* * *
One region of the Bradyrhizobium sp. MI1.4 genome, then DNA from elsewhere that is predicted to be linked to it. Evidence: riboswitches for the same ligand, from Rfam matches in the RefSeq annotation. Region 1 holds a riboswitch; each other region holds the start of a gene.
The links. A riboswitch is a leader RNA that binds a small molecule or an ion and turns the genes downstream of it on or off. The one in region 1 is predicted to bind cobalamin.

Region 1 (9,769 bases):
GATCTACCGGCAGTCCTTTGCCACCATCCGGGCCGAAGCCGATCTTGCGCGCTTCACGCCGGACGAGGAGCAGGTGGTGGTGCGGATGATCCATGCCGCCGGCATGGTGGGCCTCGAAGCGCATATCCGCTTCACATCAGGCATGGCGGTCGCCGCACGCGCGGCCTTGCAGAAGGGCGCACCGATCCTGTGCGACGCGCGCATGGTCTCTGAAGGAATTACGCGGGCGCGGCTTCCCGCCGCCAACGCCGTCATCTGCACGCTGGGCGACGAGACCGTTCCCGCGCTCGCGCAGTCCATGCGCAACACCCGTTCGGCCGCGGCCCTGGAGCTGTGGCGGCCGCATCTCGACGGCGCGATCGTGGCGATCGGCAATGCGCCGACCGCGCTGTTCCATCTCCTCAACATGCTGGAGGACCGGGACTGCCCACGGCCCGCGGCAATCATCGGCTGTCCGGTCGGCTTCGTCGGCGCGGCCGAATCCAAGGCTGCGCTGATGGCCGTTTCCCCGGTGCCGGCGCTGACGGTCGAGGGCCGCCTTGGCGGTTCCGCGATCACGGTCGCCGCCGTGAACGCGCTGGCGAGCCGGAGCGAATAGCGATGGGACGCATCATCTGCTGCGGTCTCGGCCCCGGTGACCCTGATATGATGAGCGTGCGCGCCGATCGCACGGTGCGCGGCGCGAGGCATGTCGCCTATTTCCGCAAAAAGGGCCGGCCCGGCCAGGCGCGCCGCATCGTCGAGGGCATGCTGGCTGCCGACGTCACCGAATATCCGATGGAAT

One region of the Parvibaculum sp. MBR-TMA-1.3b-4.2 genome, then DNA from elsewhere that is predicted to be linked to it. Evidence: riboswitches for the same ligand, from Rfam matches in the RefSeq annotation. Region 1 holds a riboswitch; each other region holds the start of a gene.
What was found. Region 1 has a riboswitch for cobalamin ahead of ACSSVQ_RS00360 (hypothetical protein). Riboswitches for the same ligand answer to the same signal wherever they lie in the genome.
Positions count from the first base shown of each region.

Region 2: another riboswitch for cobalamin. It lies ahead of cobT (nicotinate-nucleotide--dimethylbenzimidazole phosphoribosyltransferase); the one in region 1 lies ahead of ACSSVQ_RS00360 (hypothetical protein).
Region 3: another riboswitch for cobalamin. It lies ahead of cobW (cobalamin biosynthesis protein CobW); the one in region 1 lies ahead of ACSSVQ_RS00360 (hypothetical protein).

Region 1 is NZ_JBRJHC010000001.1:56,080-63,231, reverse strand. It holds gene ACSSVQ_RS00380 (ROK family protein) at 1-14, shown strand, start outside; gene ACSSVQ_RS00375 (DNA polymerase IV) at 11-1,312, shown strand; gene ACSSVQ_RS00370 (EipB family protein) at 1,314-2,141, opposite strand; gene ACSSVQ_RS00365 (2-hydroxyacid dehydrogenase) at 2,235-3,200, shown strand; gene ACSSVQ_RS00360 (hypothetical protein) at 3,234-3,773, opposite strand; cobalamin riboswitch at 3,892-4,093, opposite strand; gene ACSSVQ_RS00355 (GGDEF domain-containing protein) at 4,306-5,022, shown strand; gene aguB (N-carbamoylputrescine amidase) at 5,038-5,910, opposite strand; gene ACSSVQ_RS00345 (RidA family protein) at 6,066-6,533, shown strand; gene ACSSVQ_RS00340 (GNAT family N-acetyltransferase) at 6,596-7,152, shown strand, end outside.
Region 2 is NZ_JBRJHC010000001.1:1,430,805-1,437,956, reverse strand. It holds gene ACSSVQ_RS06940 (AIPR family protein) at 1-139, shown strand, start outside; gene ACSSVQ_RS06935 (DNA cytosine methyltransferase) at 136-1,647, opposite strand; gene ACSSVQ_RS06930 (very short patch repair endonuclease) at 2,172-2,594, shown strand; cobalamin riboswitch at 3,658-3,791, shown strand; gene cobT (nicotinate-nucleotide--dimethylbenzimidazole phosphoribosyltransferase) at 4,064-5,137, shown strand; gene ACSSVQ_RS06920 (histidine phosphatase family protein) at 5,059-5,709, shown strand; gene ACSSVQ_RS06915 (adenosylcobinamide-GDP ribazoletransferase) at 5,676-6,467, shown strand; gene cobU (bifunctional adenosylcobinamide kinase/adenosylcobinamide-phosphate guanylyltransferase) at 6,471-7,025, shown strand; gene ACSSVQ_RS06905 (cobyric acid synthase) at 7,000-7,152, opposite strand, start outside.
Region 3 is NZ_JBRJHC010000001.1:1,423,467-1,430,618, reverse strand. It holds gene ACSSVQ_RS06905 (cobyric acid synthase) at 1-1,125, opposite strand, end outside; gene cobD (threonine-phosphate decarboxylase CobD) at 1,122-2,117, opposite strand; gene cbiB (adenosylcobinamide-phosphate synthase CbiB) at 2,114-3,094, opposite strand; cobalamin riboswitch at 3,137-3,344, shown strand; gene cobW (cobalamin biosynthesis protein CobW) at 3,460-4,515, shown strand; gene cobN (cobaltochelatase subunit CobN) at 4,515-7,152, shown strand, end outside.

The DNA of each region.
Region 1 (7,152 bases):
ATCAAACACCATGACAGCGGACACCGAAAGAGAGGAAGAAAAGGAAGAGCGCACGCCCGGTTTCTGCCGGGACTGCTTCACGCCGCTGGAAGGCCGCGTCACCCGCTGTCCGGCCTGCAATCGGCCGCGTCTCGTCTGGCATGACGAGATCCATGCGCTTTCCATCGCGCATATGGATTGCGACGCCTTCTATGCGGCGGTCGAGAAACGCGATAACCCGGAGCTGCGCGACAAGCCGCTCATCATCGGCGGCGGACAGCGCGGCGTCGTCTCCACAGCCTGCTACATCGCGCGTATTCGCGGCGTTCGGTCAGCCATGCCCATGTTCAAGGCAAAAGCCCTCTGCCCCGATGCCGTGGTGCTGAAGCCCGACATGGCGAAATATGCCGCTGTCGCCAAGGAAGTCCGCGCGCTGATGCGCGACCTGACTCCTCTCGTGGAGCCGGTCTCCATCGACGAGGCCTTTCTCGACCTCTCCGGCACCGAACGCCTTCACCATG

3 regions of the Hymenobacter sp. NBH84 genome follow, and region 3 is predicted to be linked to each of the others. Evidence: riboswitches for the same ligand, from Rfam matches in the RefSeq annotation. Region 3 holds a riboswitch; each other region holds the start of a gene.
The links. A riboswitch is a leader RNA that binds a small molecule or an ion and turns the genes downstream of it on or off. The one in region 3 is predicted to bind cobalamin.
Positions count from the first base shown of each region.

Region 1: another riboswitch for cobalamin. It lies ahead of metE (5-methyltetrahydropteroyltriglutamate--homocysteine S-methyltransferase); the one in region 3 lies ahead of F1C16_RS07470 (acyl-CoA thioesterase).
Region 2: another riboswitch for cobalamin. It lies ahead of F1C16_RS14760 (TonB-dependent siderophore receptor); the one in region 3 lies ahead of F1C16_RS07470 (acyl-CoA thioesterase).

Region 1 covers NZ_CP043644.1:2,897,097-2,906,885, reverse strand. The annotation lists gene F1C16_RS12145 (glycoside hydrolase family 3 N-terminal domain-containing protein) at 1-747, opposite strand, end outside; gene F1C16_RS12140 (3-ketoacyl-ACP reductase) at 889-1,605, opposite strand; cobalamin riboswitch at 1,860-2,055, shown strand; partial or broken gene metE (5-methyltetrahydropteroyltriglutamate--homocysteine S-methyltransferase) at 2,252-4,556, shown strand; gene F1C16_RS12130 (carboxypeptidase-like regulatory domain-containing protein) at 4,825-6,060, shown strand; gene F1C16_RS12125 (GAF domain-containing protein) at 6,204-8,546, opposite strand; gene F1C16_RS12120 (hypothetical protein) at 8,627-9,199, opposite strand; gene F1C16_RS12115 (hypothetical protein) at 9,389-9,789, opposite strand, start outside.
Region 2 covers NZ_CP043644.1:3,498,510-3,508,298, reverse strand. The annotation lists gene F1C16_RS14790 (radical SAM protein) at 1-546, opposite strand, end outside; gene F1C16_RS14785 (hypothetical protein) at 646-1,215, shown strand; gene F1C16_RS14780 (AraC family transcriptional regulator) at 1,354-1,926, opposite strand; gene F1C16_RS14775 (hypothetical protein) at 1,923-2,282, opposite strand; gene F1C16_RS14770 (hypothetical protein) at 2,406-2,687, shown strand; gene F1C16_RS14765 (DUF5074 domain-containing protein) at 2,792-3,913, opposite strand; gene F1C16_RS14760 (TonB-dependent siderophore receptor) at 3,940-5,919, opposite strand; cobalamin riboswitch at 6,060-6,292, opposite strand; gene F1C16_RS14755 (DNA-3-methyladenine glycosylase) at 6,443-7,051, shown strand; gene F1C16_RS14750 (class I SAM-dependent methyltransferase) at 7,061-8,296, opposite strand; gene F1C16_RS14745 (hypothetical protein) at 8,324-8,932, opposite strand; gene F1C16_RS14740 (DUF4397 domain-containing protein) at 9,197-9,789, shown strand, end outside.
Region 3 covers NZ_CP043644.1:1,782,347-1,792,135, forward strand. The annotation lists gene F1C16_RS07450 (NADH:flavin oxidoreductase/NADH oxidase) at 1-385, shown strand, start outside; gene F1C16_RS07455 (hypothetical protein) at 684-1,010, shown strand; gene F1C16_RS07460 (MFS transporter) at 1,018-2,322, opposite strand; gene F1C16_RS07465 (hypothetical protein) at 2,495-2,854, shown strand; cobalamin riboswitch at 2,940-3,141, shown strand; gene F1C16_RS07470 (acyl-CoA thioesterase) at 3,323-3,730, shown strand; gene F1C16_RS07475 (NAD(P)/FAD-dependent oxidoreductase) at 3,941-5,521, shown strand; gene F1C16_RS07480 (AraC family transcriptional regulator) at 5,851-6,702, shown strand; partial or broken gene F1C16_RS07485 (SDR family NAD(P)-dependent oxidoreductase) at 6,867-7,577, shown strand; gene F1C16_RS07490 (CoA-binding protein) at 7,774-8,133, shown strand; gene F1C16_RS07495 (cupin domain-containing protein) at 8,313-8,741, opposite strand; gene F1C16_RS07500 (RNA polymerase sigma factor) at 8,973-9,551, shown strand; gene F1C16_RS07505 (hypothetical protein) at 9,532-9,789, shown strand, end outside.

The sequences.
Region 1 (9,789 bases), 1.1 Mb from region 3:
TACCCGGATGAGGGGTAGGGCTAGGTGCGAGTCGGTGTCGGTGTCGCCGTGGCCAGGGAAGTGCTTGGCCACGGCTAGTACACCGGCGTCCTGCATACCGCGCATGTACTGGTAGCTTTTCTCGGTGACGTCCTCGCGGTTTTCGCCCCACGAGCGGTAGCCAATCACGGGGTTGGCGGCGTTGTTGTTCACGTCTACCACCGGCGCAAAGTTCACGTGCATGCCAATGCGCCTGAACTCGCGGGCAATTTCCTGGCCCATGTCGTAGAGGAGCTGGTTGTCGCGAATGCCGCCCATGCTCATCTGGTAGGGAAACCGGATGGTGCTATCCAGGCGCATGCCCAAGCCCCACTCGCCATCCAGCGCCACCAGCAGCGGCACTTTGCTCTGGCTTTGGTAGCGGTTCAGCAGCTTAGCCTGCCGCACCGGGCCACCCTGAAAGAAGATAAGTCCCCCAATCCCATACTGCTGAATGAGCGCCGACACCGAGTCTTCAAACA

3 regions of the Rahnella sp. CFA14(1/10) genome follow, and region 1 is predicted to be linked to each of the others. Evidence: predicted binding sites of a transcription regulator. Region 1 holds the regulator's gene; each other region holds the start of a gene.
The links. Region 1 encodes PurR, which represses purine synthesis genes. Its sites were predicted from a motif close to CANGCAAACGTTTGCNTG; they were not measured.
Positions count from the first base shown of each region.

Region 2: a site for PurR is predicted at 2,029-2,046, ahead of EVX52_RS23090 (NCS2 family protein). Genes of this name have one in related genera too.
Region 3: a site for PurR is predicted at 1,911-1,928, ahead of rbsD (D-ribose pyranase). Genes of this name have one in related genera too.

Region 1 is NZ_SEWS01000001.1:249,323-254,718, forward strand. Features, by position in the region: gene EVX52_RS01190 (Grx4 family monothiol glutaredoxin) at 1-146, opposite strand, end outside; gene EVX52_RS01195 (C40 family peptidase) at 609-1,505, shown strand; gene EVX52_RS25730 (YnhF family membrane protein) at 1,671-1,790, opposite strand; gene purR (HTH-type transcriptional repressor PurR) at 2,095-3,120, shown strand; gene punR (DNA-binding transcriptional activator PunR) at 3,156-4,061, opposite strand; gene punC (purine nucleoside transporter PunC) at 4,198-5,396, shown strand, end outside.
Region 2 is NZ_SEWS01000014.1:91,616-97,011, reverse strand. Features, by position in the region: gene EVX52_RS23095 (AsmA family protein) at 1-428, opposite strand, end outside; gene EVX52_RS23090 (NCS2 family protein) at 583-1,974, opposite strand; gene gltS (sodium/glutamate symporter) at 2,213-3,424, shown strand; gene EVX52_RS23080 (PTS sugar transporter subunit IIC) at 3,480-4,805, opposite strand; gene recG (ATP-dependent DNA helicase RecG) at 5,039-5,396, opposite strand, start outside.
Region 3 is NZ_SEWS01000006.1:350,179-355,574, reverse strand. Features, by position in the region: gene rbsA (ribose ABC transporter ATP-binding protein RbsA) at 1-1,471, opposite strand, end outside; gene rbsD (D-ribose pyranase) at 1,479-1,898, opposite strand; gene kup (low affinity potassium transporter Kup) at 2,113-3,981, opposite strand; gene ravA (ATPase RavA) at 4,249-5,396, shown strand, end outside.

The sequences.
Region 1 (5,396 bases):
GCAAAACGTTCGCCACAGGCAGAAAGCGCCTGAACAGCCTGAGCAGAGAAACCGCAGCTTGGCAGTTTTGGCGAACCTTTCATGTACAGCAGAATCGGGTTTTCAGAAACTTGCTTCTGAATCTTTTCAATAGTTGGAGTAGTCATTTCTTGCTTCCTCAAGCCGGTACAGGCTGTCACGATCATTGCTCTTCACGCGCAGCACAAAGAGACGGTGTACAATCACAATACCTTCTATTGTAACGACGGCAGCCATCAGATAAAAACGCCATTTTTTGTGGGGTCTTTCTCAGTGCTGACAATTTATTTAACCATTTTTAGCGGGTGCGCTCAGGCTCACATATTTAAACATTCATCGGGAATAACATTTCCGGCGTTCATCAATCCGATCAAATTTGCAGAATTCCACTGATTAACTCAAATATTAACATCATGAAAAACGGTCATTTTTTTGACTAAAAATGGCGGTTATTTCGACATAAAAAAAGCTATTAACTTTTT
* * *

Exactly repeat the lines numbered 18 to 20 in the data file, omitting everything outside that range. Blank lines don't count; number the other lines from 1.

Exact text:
Positions count from the first base shown of each region.

Region 1: another riboswitch for cobalamin. It lies ahead of metE (5-methyltetrahydropteroyltriglutamate--homocysteine S-methyltransferase); the one in region 3 lies ahead of F1C16_RS07470 (acyl-CoA thioesterase).
Region 2: another riboswitch for cobalamin. It lies ahead of F1C16_RS14760 (TonB-dependent siderophore receptor); the one in region 3 lies ahead of F1C16_RS07470 (acyl-CoA thioesterase).